Megan Whalen Turner

The Queen of Attolia is the second book in the Queen's Thief series by Megan Whalen Turner. 

Did I say I would review the rest of this series? Yes. Did I say I would do it in a timely fashion..... no. 
I tried to write this without spoilers but I couldn't really think of much to talk about, so beware. I shall be stealing the blurby-whatsit from the back of the book (again).

The short version of this review is that I like this book. It is worth reading on its own, but is much more enjoyable if you have read The Thief

When his small mountainous country goes to war with the powerful nation of Attolia, Eugenides the thief is faced with his greatest challenge. He must steal a man, he must steal a queen, and he must steal peace. 
But his greatest triumph – as well as his greatest loss – can only come if he succeeds in capturing something the Queen of Attolia may have sacrificed long ago. 


I have already blabbed about how much I like the historical-fantasy-realistic feel of the book, in my review of The Thief. The Queen of Attolia puts you in the middle of a war, which means more details about the placement of cities and fortresses, and the strategic properties thereof. It is all quite interesting, and you can tell that Turner has really thought about where things would be built and why, and what sort of areas would be attacked first etc.. My copy didn't come with a map (I think more recent ones do) but I didn't really feel that I needed one. 


The plot is satisfyingly (english?) intricate, and well-paced. The military-strategy side of it is very interesting, at least to me. Easy to follow without being simplistic. The power-struggle (sort of) between Eddis, Attolia, and the Mede ambassador (Nahuseresh) was quite clever, and I was nicely confused during the first read. The Eugenides/Attolia thing was....not as good. Gen's side was okay. He found her beautiful, and through watching her realized that she wasn't just a murderous tyrant. But I never really bought her side. She kind of hate/respected him, and cut off his hand. She was cold and unpleasant, though human. All that is okay. I could even see how she could come to like him as a person, but her loving him never made sense to me. Even in the next book (King of Attolia) where you see more of their relationship, it seemed very off to me. It's all very well to laugh about "if I ever betrayed my spouse she would murder me in my sleep" but it doesn't help me like them together. Maybe that's just me. 


Gen: (stealing my comments from previous book review) I'm very fond of Gen. He is small, grumpy, and sarcastic. Very talented and clever, and kind of annoying (in a good way?). He is very childlike in a lot of ways, but also mature beyond his years. He grows up a lot in this book (not necessarily in the best of ways or under good circumstances) and his genius self really comes out. His plot to steal the queen is amusing. Amusing is probably not the best of words. But I laughed...so.... Clever people amuse me. Gen is very smart, but also young. That really comes out in this book. He is so untouchable, and yet so vulnerable. His love for Attolia is rather adorable, if slightly disturbing.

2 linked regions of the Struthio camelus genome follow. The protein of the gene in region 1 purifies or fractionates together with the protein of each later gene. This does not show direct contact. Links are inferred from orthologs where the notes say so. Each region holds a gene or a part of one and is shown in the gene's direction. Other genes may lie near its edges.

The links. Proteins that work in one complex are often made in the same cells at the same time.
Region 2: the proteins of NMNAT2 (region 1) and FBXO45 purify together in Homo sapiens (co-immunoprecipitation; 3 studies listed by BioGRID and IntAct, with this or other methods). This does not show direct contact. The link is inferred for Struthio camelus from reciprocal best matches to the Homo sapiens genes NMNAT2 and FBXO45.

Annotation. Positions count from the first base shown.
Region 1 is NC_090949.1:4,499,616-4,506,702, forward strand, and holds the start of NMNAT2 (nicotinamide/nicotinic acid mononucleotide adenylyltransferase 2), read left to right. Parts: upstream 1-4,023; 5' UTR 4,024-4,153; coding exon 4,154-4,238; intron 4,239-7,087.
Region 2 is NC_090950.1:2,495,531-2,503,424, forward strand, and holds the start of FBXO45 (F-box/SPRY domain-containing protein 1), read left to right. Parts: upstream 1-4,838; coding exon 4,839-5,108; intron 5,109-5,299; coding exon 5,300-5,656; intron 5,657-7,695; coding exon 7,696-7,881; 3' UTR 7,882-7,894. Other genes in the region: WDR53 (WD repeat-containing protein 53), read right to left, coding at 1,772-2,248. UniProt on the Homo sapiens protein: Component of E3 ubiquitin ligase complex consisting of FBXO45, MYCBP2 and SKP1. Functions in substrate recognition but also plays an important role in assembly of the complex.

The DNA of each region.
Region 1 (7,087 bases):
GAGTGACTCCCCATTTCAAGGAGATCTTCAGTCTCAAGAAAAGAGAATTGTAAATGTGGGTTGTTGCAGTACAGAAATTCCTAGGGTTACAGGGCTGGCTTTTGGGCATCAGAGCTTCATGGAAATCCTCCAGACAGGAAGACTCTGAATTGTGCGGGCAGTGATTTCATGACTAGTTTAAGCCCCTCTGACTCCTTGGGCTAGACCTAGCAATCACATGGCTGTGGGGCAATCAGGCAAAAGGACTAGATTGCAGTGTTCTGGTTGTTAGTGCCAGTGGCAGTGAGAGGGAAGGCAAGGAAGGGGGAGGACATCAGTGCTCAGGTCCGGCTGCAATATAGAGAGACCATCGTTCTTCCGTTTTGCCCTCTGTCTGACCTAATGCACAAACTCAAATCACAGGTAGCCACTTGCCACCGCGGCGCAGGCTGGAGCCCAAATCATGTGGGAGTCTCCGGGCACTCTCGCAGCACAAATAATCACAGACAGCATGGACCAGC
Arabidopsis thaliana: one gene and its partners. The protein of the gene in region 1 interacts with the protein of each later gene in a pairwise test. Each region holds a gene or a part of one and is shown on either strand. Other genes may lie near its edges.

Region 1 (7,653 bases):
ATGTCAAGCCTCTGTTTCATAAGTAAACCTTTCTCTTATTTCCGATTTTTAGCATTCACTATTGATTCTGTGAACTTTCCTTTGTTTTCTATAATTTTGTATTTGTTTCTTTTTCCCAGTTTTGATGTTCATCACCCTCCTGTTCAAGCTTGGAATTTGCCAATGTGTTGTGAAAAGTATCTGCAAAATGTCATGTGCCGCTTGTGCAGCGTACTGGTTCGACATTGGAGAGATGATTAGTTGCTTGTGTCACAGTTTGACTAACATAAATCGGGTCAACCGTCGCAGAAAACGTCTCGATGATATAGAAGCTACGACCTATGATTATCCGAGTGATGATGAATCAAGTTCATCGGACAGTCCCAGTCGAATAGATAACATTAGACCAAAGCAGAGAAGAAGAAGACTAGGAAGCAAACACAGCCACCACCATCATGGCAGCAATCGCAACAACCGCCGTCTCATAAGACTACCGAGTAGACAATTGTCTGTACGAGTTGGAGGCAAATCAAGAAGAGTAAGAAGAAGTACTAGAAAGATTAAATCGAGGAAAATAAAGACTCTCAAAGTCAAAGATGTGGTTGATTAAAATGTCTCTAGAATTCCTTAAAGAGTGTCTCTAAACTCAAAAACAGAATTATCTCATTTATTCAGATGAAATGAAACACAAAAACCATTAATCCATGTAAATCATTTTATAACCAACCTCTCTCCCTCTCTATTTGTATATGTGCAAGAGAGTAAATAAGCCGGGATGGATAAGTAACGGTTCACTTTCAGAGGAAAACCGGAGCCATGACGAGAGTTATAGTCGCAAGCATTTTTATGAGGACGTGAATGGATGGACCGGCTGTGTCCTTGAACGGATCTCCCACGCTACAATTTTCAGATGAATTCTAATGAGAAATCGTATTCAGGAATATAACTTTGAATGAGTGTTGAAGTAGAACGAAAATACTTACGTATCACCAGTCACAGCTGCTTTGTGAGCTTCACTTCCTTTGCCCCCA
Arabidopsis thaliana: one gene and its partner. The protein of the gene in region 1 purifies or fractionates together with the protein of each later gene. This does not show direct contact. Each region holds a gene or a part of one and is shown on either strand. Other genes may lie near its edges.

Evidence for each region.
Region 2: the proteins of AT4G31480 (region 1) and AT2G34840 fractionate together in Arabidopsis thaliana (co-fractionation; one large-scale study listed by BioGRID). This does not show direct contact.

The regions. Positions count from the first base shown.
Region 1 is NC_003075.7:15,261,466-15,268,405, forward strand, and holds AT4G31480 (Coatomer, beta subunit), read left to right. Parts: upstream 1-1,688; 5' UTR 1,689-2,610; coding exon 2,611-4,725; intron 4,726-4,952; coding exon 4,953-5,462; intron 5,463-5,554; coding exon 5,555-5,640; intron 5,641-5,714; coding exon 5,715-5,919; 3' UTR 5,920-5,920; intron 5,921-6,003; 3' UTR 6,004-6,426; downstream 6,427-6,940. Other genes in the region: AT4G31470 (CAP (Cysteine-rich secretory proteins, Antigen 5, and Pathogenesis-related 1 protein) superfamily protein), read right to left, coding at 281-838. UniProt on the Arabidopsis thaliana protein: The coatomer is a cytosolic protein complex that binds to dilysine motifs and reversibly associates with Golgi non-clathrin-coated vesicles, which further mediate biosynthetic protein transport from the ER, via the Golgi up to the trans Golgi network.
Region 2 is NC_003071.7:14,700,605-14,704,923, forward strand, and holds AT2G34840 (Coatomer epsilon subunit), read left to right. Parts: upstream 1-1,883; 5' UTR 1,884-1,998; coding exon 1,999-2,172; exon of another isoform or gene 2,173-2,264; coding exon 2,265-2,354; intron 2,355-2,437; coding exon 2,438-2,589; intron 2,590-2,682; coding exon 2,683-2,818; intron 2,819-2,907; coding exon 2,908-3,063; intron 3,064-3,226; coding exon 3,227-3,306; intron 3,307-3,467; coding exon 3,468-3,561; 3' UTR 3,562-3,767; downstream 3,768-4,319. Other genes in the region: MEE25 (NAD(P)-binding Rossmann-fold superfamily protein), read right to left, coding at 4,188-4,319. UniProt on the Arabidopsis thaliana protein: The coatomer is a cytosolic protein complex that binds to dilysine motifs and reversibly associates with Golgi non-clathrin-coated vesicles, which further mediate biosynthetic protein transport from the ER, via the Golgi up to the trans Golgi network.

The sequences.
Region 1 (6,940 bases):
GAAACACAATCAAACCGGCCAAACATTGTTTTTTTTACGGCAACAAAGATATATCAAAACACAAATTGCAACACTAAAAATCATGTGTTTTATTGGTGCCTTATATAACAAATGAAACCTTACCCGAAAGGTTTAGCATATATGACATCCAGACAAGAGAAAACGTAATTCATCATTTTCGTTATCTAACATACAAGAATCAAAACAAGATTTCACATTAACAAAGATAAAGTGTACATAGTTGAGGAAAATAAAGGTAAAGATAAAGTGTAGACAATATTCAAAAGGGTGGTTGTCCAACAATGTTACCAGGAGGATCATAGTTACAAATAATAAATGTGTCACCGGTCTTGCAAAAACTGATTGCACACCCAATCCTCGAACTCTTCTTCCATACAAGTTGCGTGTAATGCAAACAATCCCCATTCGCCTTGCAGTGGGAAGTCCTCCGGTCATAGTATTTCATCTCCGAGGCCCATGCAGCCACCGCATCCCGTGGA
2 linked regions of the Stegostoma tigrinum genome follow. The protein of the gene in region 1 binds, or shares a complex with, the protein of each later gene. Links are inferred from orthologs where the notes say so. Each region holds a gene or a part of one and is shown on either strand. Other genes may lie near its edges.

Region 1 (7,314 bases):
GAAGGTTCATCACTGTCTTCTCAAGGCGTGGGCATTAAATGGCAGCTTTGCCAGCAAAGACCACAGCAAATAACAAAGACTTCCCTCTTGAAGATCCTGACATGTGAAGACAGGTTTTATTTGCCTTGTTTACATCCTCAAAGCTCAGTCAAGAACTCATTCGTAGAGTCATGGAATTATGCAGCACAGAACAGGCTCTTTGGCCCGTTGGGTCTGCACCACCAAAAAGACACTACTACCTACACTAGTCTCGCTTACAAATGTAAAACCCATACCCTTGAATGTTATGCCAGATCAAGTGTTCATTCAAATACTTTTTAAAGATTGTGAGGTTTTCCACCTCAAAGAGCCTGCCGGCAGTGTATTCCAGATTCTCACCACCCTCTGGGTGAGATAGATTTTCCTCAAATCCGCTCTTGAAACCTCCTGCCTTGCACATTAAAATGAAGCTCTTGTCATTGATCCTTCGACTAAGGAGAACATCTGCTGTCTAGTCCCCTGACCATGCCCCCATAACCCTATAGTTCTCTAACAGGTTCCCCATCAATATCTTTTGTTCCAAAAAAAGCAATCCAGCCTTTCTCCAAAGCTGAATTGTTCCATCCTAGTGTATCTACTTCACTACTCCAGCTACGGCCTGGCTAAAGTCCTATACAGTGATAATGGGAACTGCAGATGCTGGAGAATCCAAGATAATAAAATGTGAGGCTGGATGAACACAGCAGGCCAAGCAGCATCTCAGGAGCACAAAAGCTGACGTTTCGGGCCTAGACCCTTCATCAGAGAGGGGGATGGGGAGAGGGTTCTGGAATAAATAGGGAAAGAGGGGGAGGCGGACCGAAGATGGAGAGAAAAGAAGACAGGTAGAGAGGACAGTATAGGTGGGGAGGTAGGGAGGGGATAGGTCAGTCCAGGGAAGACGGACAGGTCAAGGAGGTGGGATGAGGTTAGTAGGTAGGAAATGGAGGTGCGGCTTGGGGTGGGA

Attolia: As a character, I like her. Her coldness, the horrible things she has done, her upbringing. It all fits together and makes sense. Her envy of Eddis's loyal courtiers and loving people. All this I like, but I still do not accept her loving Eugenides. By the next book, it is fine, but I remain unconvinced by her love in The Queen of Attolia. It is so sudden, and so random. Perhaps I balk at a love between two people who have pretty much never spoken to each other. Attolia has never interacted with Gen. She knows basically nothing about him as a person. They have no relationship. At one end of the book, she is severing his hand and sending him back to Eddis, thinking he will probably die from infections and sickness. Then at the other end, she loves him...but nothing really happened between them in that time. 

Nahuseresh: The Mede ambassador, seeking to marry Attolia and gain control over her country. I like him (as a bad guy, not as a person). He ends up failing as a result of pride-induces blindness, but he isn't just portrayed as stupid. On the contrary, he is quite astute, diplomatic, and manipulative. Perfect ambassador material. He is the younger brother of the heir to the Mede empire, which makes him powerful but not powerful enough for his own desire. In this book, his plan is to control first Attolia, then Eddis and Sounis, and make them part of the Mede empire. All very loyal to his emperor, but a big part of his motive is a desire for personal power. If he succeeded, he would rule a decent size country, far enough away from Mede that he wouldn't be completely under his monarch's thumb. 

Objectionable Content

Um. Someone's hand gets chopped off? Is that objectionable? Perhaps for a very young child, that could be disturbing. Oh, there are a few uses of the word 'damn'. That isn't really objectionable, but I believe it is one of those things people expect to be warned about in reviews. 

In Conclusion

While I did not enjoy The Queen of Attolia as much as The Thief, I do like it. It is well written, with good characters and a good storyline. As I mentioned before, it is better read after The Thief, but it does stand on its own just fine. 
 The Author

You can find my other reviews at: writeornotwrite.blogspot.com/reviews

No comments:

Post a Comment

I should be most pleased if you would leave a comment. I do so love reading them and hearing what you think.
(all of it, I want to know everything you think about....wait no, that's creepy)